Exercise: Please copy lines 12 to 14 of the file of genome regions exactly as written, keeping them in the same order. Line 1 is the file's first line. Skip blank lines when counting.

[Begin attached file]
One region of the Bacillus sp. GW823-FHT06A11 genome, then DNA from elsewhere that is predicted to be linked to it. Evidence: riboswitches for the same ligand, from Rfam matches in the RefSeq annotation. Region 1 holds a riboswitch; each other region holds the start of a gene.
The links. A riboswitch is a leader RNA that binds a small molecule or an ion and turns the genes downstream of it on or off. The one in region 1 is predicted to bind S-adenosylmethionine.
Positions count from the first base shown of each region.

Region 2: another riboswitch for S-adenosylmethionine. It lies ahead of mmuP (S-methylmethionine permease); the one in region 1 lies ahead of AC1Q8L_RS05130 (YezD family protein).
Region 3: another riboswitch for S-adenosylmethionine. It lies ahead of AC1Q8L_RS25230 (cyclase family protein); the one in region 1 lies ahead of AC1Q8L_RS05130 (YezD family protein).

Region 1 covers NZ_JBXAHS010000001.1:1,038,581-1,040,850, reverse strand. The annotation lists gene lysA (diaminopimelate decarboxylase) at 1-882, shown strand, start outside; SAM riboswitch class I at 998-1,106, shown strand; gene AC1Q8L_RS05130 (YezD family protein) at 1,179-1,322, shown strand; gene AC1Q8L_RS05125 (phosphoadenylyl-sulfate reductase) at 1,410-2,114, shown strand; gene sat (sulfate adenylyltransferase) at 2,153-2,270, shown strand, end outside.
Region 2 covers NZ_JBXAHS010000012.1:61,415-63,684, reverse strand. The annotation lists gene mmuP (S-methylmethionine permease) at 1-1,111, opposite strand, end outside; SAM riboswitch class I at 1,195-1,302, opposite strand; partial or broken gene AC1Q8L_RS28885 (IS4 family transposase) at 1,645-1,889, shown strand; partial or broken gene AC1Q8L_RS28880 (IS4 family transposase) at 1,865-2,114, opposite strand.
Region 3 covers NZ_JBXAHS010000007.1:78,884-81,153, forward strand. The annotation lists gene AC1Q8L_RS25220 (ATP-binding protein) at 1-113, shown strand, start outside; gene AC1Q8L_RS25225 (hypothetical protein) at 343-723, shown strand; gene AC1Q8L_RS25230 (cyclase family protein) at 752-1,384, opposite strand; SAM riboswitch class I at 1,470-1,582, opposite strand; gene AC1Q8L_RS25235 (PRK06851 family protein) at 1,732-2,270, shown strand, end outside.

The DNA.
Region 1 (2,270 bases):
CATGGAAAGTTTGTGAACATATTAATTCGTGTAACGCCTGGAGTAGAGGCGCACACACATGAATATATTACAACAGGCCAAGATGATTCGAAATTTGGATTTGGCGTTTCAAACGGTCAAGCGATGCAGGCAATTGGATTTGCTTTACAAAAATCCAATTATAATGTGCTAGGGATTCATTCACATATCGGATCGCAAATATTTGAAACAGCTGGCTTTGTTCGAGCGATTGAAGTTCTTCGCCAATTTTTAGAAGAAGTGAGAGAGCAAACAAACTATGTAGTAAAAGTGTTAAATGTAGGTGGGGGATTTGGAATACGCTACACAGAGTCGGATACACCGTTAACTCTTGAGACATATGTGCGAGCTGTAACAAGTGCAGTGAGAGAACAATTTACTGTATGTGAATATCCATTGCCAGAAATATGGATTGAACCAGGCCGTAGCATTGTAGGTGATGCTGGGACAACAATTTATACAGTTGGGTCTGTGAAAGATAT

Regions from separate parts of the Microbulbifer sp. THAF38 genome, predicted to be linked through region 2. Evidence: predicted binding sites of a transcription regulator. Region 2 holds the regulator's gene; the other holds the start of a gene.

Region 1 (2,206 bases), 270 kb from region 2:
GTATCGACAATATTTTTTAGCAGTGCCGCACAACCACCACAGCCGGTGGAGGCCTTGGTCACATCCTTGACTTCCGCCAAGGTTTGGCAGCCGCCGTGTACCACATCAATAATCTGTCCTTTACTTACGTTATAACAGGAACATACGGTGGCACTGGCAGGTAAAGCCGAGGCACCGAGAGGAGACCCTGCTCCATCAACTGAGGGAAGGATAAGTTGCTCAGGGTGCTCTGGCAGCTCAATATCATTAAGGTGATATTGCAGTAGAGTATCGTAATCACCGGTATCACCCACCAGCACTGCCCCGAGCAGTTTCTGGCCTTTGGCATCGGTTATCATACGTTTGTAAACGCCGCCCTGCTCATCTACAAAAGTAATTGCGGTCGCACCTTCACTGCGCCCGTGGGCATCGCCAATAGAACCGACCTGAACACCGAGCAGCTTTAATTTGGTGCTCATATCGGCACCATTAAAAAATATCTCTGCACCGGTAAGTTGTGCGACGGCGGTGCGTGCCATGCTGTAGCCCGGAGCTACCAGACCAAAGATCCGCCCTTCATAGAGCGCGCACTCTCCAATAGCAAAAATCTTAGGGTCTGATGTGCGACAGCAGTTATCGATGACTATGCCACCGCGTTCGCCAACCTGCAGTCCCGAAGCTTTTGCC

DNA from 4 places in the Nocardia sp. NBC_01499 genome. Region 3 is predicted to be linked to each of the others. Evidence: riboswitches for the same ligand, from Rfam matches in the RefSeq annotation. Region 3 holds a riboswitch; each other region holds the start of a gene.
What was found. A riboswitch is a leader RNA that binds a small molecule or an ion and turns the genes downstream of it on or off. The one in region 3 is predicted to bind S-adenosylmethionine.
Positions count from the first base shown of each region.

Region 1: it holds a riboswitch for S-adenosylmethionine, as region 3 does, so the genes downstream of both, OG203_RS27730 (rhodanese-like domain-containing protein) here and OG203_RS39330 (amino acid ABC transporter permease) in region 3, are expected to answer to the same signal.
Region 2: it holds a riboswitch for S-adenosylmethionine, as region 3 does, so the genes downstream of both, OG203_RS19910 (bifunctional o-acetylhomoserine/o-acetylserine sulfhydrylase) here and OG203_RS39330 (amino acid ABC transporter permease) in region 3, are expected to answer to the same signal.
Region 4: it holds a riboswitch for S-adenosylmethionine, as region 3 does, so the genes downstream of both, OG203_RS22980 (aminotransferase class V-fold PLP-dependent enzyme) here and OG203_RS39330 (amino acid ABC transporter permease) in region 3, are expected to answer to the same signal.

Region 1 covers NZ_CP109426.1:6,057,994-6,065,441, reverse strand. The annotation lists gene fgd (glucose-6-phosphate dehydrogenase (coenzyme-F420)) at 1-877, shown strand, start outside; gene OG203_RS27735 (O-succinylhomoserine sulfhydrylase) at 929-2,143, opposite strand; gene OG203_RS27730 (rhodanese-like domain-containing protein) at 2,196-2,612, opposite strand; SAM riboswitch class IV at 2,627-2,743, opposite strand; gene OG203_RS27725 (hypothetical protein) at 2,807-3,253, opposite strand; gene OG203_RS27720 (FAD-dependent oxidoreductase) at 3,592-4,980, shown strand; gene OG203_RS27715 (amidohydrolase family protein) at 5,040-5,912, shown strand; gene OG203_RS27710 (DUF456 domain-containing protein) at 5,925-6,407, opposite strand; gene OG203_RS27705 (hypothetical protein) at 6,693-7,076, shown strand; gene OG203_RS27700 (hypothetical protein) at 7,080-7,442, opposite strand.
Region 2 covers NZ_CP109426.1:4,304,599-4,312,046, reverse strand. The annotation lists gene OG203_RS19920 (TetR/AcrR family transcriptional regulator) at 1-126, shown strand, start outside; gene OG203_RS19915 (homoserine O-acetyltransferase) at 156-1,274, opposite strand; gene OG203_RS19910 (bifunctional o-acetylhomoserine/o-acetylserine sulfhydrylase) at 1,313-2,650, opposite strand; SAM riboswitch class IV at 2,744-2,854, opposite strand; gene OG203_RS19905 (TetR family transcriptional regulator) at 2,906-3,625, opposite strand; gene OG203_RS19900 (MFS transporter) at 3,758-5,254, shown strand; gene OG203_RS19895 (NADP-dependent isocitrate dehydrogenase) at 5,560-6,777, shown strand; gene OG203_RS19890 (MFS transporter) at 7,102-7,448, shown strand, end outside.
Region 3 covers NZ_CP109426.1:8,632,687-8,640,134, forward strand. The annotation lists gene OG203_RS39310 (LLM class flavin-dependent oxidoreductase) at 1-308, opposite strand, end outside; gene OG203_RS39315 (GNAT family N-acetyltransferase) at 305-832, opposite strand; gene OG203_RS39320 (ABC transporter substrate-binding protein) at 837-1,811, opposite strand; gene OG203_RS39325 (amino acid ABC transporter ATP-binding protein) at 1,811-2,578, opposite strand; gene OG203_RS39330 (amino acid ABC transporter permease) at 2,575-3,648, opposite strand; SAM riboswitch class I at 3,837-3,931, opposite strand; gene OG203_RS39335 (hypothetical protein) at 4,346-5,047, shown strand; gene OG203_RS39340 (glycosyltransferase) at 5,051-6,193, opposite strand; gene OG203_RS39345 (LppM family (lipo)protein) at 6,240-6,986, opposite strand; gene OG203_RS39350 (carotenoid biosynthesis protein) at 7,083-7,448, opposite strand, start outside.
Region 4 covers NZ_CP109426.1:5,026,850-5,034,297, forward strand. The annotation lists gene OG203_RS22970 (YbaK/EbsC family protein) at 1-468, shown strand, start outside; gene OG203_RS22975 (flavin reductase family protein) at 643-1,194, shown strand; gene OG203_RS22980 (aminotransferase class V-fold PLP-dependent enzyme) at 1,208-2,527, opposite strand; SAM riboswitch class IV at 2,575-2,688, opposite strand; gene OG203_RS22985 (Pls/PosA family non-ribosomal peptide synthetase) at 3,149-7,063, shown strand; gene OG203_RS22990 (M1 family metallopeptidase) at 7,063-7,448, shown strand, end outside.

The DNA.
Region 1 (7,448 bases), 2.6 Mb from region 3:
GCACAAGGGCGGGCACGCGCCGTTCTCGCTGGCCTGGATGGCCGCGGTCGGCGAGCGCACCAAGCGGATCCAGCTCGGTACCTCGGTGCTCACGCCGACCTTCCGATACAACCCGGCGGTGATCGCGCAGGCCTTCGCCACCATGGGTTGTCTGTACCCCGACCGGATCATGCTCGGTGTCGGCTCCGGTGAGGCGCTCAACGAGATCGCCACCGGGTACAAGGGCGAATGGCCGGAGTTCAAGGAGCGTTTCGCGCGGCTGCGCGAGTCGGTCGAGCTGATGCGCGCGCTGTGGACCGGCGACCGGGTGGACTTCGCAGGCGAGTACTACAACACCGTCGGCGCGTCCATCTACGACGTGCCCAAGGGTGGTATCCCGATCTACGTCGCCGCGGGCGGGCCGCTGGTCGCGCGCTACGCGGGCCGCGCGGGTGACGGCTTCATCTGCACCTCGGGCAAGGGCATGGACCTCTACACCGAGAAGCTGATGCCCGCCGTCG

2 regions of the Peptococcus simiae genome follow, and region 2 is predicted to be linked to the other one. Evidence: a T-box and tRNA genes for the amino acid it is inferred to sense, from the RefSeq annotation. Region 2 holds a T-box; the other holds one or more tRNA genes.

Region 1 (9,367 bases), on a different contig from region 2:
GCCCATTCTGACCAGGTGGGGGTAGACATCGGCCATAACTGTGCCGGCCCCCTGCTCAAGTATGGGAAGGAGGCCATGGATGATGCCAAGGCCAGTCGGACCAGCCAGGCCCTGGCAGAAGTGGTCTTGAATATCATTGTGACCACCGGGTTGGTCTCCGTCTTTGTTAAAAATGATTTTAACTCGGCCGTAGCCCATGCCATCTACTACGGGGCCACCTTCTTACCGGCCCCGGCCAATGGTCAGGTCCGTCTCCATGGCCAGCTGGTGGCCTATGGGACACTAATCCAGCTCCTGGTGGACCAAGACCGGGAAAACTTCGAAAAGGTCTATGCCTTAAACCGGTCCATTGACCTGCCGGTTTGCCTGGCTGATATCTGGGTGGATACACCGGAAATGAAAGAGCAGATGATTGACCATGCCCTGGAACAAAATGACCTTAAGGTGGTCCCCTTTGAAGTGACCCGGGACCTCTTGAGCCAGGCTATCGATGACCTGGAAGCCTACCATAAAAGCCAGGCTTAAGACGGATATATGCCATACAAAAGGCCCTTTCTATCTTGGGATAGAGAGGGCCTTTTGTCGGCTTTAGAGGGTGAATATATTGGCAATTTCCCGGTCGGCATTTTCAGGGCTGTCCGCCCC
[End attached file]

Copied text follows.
Regions from separate parts of the Microbulbifer sp. THAF38 genome, predicted to be linked through region 2. Evidence: predicted binding sites of a transcription regulator. Region 2 holds the regulator's gene; the other holds the start of a gene.

Region 1 (2,206 bases), 270 kb from region 2:
GTATCGACAATATTTTTTAGCAGTGCCGCACAACCACCACAGCCGGTGGAGGCCTTGGTCACATCCTTGACTTCCGCCAAGGTTTGGCAGCCGCCGTGTACCACATCAATAATCTGTCCTTTACTTACGTTATAACAGGAACATACGGTGGCACTGGCAGGTAAAGCCGAGGCACCGAGAGGAGACCCTGCTCCATCAACTGAGGGAAGGATAAGTTGCTCAGGGTGCTCTGGCAGCTCAATATCATTAAGGTGATATTGCAGTAGAGTATCGTAATCACCGGTATCACCCACCAGCACTGCCCCGAGCAGTTTCTGGCCTTTGGCATCGGTTATCATACGTTTGTAAACGCCGCCCTGCTCATCTACAAAAGTAATTGCGGTCGCACCTTCACTGCGCCCGTGGGCATCGCCAATAGAACCGACCTGAACACCGAGCAGCTTTAATTTGGTGCTCATATCGGCACCATTAAAAAATATCTCTGCACCGGTAAGTTGTGCGACGGCGGTGCGTGCCATGCTGTAGCCCGGAGCTACCAGACCAAAGATCCGCCCTTCATAGAGCGCGCACTCTCCAATAGCAAAAATCTTAGGGTCTGATGTGCGACAGCAGTTATCGATGACTATGCCACCGCGTTCGCCAACCTGCAGTCCCGAAGCTTTTGCC